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Quiet Lobbying to Make Territory Least Taxed Manufacturing Location

A group of companies in the States that do a lot of manufacturing in Puerto Rico is quietly lobbying Congress to make the territory the least taxed place in the world for manufacturing.

The businesses have discussed their proposal with Governor Alejandro Garcia Padilla’s Administration.  It is not known whether Garcia supports the plan but PUERTO RICO REPORT revealed Friday that his administration had given a high-cost contract to a fourth lobbying firm to sway Federal officials on tax matters. (Government Law Firm: Puerto Rico Government “Foreign Government”)

The proposal responds to draft legislation for a reform of the U.S.’ system of ‘international’ taxation authored by the chairman of the U.S. House of Representatives Ways and Means Committee, Dave Camp (R-Michigan).  The draft reflects a concept that has substantial support in Congress.

Camp and the chairman of the Senate Finance Committee, Max Baucus (D-Montana), want this Congress to pass the most sweeping reform of the Federal tax system in decades.  Neither will chair the committees that they now head as of 2015 but they are joined in wanting a broad reform by many other top Federal officials.

One of the primary reform goals is to change the tax system as it applies to income that companies based in the States earn in foreign countries.

Currently, the Federal government does not tax income of separate subsidiaries that companies in the States set up outside of the States until — and unless — the income is paid to the parent company in the States. When the income is received, it is taxed in the same way that corporate income from the States is taxed.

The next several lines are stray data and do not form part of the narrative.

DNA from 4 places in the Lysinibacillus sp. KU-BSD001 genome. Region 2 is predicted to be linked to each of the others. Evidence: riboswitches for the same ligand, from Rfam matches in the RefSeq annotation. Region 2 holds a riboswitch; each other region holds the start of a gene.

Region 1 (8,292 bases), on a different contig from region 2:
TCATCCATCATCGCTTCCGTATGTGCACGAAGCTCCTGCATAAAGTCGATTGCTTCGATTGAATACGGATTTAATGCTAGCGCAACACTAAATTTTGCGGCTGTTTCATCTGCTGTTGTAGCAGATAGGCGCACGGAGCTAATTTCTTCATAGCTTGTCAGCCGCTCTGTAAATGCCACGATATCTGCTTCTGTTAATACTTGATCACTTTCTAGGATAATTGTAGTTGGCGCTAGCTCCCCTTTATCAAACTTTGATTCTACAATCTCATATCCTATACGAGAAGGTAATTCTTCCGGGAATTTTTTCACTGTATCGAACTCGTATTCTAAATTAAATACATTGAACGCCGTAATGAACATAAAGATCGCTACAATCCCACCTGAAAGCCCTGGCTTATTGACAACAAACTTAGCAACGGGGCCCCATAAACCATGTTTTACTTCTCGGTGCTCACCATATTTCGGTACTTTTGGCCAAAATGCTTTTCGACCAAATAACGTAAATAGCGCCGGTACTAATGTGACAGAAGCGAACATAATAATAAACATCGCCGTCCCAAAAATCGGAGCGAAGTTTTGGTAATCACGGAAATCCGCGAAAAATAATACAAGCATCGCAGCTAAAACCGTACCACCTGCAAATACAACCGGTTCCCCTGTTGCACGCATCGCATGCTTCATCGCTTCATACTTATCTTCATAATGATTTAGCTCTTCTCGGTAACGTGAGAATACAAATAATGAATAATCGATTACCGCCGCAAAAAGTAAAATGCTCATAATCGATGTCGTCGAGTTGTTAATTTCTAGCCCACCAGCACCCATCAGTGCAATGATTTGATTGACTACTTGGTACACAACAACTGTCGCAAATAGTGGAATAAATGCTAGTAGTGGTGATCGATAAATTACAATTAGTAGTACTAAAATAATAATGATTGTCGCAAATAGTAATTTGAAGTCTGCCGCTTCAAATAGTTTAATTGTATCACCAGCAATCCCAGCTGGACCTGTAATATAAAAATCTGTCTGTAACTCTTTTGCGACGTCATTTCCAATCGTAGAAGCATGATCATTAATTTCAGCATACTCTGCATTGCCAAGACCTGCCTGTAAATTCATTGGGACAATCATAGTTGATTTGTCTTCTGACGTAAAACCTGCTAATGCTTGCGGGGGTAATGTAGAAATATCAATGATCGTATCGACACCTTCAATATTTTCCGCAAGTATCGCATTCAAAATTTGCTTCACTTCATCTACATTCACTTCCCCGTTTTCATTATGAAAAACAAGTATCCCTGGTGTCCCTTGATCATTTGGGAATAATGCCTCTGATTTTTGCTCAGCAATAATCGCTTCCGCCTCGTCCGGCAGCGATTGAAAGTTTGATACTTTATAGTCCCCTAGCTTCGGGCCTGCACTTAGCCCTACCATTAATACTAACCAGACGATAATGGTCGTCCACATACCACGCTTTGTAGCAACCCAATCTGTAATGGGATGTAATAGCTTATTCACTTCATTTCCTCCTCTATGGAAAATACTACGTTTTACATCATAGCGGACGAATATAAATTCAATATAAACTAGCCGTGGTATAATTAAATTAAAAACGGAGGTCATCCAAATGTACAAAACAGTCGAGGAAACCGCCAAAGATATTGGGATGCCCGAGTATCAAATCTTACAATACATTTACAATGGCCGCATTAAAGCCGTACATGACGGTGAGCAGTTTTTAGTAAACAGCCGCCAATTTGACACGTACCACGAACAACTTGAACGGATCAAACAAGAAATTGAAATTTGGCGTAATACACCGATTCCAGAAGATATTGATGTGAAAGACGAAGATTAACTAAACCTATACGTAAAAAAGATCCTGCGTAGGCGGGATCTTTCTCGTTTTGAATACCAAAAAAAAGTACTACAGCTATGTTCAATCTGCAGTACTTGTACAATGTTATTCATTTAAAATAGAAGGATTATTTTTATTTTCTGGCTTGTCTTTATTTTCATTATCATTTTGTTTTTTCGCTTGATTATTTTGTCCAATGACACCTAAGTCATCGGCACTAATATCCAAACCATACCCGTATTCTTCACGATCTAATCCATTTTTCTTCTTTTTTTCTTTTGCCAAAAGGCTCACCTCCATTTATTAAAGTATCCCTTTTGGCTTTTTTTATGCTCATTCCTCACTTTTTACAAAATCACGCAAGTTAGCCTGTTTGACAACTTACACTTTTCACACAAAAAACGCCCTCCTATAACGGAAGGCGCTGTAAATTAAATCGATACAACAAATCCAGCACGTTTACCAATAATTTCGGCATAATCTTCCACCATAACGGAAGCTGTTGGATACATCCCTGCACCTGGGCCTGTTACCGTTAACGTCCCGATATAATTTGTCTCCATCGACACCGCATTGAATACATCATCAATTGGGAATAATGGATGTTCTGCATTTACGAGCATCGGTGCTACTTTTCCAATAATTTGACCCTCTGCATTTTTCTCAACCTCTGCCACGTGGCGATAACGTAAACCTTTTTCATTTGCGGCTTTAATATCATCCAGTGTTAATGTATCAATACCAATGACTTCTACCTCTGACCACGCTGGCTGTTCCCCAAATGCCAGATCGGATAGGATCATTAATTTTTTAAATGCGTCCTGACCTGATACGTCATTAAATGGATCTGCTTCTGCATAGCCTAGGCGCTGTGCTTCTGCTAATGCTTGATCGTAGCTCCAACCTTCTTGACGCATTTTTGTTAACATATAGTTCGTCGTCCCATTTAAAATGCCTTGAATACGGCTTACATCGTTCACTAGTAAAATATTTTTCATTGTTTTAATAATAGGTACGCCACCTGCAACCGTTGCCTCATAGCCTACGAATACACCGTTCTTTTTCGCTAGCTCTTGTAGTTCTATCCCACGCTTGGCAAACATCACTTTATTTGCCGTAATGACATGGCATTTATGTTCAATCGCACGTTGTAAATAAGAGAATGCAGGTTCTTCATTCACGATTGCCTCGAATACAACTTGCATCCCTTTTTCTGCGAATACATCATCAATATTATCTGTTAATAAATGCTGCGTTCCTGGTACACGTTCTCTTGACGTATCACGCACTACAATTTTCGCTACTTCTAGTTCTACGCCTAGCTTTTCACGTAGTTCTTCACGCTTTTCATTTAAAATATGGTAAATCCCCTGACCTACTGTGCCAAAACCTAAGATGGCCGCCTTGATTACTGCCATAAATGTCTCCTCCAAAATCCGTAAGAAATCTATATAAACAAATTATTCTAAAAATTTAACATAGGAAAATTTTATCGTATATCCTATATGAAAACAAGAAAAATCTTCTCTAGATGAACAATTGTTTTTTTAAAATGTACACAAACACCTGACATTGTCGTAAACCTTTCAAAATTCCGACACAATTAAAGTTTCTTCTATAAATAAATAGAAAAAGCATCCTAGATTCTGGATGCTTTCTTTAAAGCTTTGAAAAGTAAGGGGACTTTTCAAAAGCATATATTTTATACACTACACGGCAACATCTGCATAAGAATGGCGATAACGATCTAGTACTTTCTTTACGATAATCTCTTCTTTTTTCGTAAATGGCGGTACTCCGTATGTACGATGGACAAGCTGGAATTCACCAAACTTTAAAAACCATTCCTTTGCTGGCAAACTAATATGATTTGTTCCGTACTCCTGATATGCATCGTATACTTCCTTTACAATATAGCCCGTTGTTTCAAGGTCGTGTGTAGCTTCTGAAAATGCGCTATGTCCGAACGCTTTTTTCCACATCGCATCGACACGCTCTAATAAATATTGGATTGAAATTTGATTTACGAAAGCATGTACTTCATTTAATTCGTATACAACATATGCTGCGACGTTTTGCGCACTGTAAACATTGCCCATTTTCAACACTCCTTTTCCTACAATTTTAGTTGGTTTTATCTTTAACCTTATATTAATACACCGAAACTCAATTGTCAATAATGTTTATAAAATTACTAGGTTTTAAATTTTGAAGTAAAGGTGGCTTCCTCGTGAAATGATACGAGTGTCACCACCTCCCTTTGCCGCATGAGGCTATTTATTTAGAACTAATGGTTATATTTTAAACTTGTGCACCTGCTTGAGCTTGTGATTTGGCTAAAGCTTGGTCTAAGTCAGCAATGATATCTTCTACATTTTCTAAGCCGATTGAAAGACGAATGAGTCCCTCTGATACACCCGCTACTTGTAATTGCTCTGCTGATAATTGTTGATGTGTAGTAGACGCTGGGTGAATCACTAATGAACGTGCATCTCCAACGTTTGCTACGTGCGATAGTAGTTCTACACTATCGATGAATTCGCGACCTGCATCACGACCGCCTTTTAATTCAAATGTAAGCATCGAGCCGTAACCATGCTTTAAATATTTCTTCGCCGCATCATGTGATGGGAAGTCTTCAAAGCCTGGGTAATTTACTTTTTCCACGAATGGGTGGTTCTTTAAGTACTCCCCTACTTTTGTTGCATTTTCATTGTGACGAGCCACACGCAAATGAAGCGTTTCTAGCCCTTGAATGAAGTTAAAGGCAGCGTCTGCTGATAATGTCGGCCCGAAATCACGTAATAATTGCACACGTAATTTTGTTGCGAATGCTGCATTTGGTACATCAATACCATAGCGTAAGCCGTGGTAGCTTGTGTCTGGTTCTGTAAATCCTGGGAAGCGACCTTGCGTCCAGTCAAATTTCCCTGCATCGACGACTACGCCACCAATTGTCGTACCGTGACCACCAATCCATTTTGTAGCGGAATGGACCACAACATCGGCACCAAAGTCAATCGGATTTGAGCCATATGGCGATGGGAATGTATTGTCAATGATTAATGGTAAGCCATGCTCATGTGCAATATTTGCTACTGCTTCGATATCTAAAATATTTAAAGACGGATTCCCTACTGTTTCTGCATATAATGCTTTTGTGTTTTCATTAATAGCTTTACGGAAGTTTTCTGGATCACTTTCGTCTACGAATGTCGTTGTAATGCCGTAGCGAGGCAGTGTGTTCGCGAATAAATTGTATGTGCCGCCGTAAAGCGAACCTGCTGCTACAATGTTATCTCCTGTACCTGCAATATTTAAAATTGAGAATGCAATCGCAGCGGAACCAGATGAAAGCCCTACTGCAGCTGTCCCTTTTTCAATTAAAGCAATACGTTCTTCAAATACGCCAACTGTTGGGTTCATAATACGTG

This system applies to companies with subsidiaries in Puerto Rico organized in the territory or in foreign countries — usually other tax havens.

Camp’s proposal was inspired by the ‘territorial’ tax systems of many other countries.  These systems only tax income earned within their borders.

Under Camp’s close-to-territorial proposal, an effective tax rate of 1.25% would apply to income from foreign operations, whether brought back to the States or kept abroad.  Only five percent of foreign profits would be taxed, and the general tax rate for all corporate income would be lowered to 25% from the current 35%.

To discourage companies from shifting domestic operations abroad, however, one of Camp’s main options for his reform would also ensure that taxes of at least 15% are paid on income earned from “intangible assets,” such as patents and brand trademarks.

Intangible assets account for much of the value of products like medicines, medical devices, sophisticated electronics, and computer programs.  Ownership of and rights to use these assets are easily shifted on paper from one corporate entity to another.

If a location outside of the States taxes the income at least 15% after deductions and credits, Camp would require no additional Federal tax above the 1.25%.  But if a location does not tax the income at least 15%, the Federal tax rate would be increased to make up the difference.

A similar tax reform proposal by others would more simply require that at least 15% or so in taxes be paid on all corporate income from outside the States to some government.

Much of the manufacturing in Puerto Rico is by subsidiaries of companies that use transferred intangible assets.

The proposal by the companies with operations in Puerto Rico is to exempt income from U.S. territories from the 15% minimum tax.

The companies typically pay the Government of Puerto Rico nothing or not more than a two percent tax rate on their income from the territory.  (They also pay a four percent tax on the value of products made in Puerto Rico but sold outside of the islands.)

Earlier Puerto Rican Proposal

Early in his administration, Garcia, who heads Puerto Rico’s “Commonwealth” party,  joined the territory’s representative to the Federal government who heads the statehood party and has a seat in the U.S. House of Representatives with a vote only in committees, Pedro Pierluisi, in supporting a different proposal with a similar objective.

That Federal Internal Revenue Code Section 933A proposal would have not taxed income that a company in the States receives from an insular subsidiary if the subsidiary generated most of its earnings from the territory and chose to be treated as a “domestic” company for this purpose instead of as a “foreign” firm.

The proposal is not being discussed now for several reasons.  One is that it is based on the current Federal system of taxation and not Federal tax reform proposals.

Federal officials were also cool to the proposal.